ERBIL (Kurdistan 24) – A British border officer foiled an attempt to smuggle a Babylonian relic through London’s Heathrow Airport, and the treasure is expected to be handed back to Iraq later this month.
The artifact is a 30cm-high inscribed stone that dates back over 3,000 years ago, and it had been looted from the southern part of Iraq, according to The Guardian Newspaper.
The officer’s suspicions were raised after being told the cargo crate contained a “carved stone for home decoration” made in Turkey and valued at “300”, with no specified currency.
After contacting the British Museum, the officer discovered that it was one of the few surviving examples of a Babylonian kudurru, “an official document drawn up on the instructions of the Babylonian king to record the gift of lands or other benefits bestowed on particular individuals.”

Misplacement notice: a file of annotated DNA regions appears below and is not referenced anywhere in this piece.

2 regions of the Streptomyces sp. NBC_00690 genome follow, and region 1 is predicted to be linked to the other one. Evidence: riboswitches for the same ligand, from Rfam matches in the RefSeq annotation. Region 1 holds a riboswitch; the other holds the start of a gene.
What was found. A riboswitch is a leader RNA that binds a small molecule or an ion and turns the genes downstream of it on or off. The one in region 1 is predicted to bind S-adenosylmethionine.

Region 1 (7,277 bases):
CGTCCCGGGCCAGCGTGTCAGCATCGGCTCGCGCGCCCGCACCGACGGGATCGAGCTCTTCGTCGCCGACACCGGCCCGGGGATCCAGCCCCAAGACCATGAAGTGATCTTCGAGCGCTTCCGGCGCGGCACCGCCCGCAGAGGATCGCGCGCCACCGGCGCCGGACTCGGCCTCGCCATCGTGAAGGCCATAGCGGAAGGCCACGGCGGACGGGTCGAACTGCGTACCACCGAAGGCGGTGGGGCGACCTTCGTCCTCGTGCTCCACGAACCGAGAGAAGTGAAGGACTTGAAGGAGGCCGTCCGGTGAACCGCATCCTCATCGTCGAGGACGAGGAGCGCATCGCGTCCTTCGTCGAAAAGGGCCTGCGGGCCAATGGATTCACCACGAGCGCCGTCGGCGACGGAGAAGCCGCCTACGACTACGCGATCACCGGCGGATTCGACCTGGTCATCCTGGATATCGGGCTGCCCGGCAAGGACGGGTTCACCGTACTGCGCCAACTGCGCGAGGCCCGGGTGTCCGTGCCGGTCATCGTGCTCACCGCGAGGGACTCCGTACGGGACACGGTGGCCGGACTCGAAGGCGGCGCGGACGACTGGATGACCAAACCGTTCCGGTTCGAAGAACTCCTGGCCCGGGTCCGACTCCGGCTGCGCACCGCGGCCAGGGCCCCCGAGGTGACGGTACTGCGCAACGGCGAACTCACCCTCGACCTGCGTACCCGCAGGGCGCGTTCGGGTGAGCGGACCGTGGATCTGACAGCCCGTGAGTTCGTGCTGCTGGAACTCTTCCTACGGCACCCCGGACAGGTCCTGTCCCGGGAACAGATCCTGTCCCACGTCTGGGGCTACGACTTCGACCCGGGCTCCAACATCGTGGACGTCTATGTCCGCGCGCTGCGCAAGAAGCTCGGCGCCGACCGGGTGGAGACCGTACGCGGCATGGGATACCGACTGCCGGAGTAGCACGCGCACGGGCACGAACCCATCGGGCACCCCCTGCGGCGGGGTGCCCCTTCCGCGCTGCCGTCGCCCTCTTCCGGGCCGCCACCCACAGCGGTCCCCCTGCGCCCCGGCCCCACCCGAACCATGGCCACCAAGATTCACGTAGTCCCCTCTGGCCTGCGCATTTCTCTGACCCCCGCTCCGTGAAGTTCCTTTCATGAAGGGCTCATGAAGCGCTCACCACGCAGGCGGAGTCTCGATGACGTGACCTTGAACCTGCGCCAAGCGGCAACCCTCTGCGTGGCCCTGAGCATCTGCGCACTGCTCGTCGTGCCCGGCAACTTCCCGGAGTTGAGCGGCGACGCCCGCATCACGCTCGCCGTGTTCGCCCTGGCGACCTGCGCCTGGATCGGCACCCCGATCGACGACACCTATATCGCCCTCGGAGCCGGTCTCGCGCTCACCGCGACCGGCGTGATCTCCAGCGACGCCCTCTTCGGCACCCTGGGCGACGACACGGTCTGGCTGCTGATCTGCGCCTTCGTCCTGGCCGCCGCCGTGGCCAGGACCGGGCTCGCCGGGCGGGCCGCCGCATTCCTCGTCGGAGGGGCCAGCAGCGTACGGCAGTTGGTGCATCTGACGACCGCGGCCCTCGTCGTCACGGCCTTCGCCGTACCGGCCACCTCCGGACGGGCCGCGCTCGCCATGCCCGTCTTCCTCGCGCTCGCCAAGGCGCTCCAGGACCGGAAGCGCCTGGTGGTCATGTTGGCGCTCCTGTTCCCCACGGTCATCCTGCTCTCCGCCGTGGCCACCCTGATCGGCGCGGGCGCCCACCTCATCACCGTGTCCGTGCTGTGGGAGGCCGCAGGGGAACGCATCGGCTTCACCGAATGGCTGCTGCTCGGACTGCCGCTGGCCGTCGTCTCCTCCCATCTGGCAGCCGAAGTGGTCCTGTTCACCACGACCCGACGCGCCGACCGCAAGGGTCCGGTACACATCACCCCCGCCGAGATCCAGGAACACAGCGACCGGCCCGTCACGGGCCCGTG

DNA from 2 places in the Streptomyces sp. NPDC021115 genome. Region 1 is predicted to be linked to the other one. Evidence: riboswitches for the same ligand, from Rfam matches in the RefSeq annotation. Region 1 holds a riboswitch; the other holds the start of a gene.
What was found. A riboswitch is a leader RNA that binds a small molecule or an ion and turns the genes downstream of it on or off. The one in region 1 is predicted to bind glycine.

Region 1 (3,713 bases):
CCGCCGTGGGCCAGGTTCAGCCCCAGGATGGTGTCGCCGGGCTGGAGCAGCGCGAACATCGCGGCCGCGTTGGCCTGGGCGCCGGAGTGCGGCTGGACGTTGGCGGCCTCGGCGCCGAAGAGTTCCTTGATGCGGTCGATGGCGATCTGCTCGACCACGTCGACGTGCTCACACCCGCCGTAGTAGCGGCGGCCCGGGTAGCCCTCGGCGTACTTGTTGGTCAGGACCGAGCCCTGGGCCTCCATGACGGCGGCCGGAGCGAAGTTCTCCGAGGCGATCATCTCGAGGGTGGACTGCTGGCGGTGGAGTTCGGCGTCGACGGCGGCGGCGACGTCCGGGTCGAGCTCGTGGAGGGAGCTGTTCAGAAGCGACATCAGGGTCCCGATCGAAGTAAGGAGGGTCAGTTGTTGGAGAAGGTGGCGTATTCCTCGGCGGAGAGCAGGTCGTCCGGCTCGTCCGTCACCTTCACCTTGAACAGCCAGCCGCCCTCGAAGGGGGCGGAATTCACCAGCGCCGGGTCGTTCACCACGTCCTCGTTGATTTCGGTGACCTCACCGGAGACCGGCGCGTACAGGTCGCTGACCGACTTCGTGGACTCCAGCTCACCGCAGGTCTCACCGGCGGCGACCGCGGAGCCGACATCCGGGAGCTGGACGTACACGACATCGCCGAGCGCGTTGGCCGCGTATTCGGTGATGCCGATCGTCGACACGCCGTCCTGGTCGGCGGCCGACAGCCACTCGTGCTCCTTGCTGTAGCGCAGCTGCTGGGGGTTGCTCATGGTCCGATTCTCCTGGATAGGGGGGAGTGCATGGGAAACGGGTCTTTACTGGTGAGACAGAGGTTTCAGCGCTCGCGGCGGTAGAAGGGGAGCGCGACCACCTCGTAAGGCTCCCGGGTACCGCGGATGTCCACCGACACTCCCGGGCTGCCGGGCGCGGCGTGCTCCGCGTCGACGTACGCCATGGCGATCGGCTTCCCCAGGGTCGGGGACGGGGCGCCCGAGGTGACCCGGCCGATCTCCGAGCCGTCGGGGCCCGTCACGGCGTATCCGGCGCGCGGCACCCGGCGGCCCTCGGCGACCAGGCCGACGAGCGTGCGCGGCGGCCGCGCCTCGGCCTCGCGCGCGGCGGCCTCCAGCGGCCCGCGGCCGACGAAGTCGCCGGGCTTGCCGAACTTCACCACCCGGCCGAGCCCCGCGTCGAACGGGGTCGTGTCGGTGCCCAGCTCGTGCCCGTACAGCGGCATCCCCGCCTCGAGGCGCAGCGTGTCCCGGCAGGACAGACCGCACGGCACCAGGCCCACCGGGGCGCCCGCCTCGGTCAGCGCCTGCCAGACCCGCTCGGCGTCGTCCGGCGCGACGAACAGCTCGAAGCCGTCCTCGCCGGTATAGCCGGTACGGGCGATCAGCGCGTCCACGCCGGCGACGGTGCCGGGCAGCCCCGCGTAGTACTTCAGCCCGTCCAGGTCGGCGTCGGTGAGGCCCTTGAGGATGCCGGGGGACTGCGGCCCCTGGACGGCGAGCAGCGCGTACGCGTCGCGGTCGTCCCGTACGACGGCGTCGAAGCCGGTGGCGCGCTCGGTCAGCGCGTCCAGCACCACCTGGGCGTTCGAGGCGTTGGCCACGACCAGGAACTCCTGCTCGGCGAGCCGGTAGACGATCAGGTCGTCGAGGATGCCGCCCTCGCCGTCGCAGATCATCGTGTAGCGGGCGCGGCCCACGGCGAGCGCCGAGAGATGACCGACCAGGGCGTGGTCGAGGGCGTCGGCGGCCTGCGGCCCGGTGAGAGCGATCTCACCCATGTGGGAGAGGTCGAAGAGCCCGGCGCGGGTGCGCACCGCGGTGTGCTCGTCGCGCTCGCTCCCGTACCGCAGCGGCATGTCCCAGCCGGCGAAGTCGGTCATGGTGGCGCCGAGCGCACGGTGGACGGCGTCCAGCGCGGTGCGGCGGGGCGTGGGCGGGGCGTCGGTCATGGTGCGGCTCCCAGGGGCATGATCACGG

The object is believed to date from the reign of the Babylonian King Nebuchadnezzar I (1126-1103 BC) and valued at hundreds of thousands of pounds.
“Importantly, this kudurru has been neither previously recorded nor published and must, therefore, come from illicit digging at a site in southern Iraq,” Dr. St John Simpson, a senior curator at the British Museum, told The Guardian.
The artifact, along with many other looted antiquities, would be returned to Iraqi authorities.
Last August, the British Museum announced they would return a number of ancient artifacts looted following the fall of the Saddam Hussein’s dictatorship system back to Iraq.
Editing by Nadia Riva